Even With Wildfire Risk, Some Residents Plan to Rebuild
By Reshma Kirpalani for KUT News and Reporting Texas.com
With more than 1,600 homes burned to the ground in Bastrop County, many in the area are now looking to rebuild. In the exact same spot. Where two fires have struck in the past three years.
Bastrop High School teacher Mary Gray sifted through a pile of rubble. It’s all that’s left of her 16-year home in Smithville. The remains litter the ground, crunching beneath her sneakers.
With her ex-husband, Richard, Gray pieced together some mementos. A china cup from her great-aunt. Shards of broken wind chimes. And two clear blue marbles — the eyes from a statue of a bear named Ralph that used to sit on the front porch.
“Yeah, we can maybe find his eyes. I think they were. Is that one of his eyes? That’s one of his eyes!” Gray said, laughing.
Gray plans to rebuild her home right where it was. She’s well aware of the possibility of another fire.
“I guess I think it can’t happen again, but I know it can,” she said. “We had fires in 2009, and some of those same homes burned again with this fire. And some people may say that’s just really stupid, to think you’re going to go back and build in with those trees. I just feel too connected to the land.”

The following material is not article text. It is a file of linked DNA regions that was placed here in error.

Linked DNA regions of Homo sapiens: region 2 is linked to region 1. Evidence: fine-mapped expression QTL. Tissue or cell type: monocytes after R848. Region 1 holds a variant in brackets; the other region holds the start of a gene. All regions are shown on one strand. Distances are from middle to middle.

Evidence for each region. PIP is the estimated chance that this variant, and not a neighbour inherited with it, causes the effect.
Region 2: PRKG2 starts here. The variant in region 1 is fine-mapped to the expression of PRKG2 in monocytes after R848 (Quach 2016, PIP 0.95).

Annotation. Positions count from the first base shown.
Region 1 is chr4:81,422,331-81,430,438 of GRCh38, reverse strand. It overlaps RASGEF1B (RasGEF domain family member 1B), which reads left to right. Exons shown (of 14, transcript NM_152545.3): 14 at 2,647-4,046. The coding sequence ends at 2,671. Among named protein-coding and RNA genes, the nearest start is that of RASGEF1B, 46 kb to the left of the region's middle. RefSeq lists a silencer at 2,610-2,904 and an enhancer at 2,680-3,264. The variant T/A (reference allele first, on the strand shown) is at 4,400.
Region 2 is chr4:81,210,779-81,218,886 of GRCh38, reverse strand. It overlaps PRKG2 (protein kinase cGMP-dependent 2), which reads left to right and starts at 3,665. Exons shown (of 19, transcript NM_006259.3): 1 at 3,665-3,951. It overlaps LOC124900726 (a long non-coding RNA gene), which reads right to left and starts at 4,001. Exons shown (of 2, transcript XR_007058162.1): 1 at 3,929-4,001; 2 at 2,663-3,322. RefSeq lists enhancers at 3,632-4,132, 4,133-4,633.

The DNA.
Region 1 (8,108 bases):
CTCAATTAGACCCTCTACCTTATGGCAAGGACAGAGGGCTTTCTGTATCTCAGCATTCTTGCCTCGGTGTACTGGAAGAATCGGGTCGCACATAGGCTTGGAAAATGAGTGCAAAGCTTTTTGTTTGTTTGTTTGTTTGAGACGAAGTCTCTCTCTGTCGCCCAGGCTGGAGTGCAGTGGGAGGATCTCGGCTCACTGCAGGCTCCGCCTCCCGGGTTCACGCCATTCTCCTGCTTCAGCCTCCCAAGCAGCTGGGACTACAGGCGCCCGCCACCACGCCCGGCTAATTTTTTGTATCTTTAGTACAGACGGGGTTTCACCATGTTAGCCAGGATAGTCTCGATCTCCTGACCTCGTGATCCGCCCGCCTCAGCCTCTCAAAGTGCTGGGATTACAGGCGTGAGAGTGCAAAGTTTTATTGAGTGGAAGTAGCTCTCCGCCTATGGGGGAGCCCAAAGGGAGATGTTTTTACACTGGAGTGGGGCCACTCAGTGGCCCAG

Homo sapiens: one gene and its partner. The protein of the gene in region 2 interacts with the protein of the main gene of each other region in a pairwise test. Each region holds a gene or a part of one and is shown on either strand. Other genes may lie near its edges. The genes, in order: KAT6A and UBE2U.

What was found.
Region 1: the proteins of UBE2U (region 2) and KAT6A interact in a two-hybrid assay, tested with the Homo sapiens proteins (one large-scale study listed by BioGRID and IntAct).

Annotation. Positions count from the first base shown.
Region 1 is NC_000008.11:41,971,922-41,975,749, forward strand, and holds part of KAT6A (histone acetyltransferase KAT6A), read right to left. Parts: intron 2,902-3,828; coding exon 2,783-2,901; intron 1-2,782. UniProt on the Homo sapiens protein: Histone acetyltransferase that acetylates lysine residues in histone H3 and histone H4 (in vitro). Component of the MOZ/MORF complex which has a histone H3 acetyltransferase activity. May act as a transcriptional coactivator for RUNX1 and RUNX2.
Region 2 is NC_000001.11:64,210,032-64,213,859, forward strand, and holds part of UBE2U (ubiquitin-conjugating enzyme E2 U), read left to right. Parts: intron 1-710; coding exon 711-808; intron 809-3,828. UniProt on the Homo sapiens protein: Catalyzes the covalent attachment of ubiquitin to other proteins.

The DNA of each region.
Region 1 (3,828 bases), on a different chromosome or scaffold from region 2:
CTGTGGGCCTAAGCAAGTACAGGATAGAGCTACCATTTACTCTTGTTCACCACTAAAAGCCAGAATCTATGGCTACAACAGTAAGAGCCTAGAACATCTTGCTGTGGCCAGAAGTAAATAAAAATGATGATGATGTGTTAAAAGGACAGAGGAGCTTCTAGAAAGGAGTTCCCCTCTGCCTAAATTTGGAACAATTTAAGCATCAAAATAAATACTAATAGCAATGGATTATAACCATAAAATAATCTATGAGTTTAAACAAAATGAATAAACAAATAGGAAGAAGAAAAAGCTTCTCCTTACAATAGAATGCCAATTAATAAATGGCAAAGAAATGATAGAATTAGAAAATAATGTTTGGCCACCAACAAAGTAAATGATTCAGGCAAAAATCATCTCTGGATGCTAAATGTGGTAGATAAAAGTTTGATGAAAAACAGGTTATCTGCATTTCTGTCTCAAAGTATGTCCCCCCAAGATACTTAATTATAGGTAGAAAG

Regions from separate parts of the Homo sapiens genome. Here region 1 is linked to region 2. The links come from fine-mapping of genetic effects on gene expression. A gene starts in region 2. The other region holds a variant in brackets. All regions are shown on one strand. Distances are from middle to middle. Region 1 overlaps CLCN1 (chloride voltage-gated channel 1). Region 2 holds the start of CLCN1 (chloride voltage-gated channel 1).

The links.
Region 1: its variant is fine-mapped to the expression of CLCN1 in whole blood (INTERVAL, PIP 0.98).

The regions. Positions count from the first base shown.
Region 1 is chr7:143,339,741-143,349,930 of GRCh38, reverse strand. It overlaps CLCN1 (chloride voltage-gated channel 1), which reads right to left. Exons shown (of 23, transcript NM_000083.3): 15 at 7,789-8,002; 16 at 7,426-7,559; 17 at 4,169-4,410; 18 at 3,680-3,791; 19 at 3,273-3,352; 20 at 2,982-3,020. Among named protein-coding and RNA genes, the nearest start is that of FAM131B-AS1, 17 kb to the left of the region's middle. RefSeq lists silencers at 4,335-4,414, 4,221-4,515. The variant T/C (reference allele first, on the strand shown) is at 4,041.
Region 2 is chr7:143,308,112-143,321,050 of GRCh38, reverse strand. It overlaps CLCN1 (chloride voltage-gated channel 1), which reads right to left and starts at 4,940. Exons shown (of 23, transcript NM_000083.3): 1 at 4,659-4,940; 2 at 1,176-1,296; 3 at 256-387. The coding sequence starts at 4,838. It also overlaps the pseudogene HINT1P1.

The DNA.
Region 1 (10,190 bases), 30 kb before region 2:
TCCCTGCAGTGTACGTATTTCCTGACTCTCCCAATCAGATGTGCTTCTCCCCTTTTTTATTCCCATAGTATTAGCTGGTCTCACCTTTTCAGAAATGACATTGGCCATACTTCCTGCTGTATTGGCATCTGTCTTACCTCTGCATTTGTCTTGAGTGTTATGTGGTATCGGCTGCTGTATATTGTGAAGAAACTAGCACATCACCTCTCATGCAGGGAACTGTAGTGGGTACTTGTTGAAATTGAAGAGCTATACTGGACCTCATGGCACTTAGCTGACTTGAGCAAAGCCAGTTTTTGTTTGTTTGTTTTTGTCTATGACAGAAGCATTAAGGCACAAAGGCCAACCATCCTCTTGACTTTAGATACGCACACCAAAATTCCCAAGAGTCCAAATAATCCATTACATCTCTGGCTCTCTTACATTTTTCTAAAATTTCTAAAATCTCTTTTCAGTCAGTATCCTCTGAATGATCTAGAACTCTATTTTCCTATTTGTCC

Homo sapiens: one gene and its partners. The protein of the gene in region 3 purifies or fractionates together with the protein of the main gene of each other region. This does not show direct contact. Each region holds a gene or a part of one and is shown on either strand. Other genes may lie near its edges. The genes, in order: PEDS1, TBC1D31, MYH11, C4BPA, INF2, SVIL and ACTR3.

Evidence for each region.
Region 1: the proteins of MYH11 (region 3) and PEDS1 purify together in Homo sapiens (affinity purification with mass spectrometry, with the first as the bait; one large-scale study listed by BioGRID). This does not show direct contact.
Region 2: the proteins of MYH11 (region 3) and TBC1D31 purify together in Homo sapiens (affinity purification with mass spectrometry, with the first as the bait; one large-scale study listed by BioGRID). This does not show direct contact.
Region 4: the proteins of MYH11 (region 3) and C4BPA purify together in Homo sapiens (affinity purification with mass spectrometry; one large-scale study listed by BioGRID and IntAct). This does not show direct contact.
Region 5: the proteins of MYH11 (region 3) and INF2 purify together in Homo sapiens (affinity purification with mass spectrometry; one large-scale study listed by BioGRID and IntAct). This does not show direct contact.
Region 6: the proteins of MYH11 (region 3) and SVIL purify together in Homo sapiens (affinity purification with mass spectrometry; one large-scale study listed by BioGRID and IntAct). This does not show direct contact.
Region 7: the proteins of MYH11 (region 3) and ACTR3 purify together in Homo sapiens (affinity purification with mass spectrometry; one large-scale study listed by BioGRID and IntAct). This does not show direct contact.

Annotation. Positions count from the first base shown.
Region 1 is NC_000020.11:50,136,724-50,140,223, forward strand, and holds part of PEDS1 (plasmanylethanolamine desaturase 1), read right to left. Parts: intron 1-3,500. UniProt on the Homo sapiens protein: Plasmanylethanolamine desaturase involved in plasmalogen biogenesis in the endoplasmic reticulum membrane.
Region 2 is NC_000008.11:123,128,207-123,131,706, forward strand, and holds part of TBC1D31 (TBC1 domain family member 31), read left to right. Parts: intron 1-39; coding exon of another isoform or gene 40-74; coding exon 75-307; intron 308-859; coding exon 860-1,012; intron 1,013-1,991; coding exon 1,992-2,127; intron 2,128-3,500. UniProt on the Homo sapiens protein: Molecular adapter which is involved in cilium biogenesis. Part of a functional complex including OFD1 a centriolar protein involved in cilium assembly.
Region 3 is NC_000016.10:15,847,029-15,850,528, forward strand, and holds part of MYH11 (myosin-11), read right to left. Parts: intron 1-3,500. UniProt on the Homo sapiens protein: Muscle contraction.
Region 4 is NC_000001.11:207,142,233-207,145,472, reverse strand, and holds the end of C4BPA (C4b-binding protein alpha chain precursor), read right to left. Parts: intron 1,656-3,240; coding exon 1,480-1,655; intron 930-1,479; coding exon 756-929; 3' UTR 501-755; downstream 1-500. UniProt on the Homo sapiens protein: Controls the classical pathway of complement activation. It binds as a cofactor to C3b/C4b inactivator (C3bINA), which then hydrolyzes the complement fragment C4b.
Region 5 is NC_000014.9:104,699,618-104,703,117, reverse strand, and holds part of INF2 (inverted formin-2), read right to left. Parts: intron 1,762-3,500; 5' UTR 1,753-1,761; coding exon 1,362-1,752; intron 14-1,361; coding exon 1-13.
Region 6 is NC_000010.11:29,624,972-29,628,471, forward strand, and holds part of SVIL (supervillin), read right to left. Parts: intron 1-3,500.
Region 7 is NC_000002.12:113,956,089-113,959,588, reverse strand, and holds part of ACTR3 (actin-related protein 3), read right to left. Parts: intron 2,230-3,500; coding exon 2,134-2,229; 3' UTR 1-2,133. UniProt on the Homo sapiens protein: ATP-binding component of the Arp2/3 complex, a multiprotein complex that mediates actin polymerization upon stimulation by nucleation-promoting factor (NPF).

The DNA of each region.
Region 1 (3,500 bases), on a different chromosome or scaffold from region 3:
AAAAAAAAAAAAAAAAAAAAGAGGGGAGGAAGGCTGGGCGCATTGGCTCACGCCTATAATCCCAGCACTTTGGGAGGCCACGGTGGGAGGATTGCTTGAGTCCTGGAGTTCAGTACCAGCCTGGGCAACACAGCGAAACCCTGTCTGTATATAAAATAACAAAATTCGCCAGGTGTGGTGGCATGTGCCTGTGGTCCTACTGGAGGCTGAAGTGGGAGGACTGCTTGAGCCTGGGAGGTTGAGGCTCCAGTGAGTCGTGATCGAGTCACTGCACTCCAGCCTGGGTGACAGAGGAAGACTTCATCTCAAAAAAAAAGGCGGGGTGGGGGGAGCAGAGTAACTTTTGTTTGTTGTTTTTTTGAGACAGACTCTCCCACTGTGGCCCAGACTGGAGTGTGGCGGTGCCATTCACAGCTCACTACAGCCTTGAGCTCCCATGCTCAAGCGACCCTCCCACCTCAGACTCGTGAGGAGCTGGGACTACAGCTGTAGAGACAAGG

Community is another reason for her to stay. On Wednesday, the Red Cross came by to check on her. Then a state trooper stopped by, looking for any suspicious activity. And then, a total stranger rolled up.
“I had no idea what he wanted, he started taking out his wallet and hands me a $100 bill,” Gray said. “Somebody I had never met. I didn’t even ask him his name. I couldn’t really talk. He couldn’t really talk. We were both so choked up.”
Right now, Gray practically lives in her jeep. After two weeks of crashing with a friend, she’ll move into a 25-foot trailer where she will live for least a year, waiting on the construction of her new house. Gray also faces the task of totaling up the value of her home and all of her belongings to file an insurance claim. But the insurance company will only reimburse Gray for the depreciated value of everything she lost in the fire.
“I’m worried about being underinsured,” she said. “I know I will never be able to build as much house as I had there. I mean, it’s tight; even though you have the random acts of kindness, it’s still going to be tight.”
When she was done surveying the wreckage, Gray packed up the remains of her old life.
All of it fit neatly into two plastic bins. She said that if the walls of her old house were still standing, they would speak of three little boys.
“I think of my boys, growing up,” she said. “I think of my youngest son, he always had such an imagination. He was always fighting ninjas in the study.”
For her new house, Gray envisions a Spanish-Mediterranean style home, surrounded by her favorite towering pine trees and filled with the people she loves.
“It’s going to be family, sons a little older, friends a little older, and I’m just going to hear a bunch of little grandchildren running around, just running around,” she said.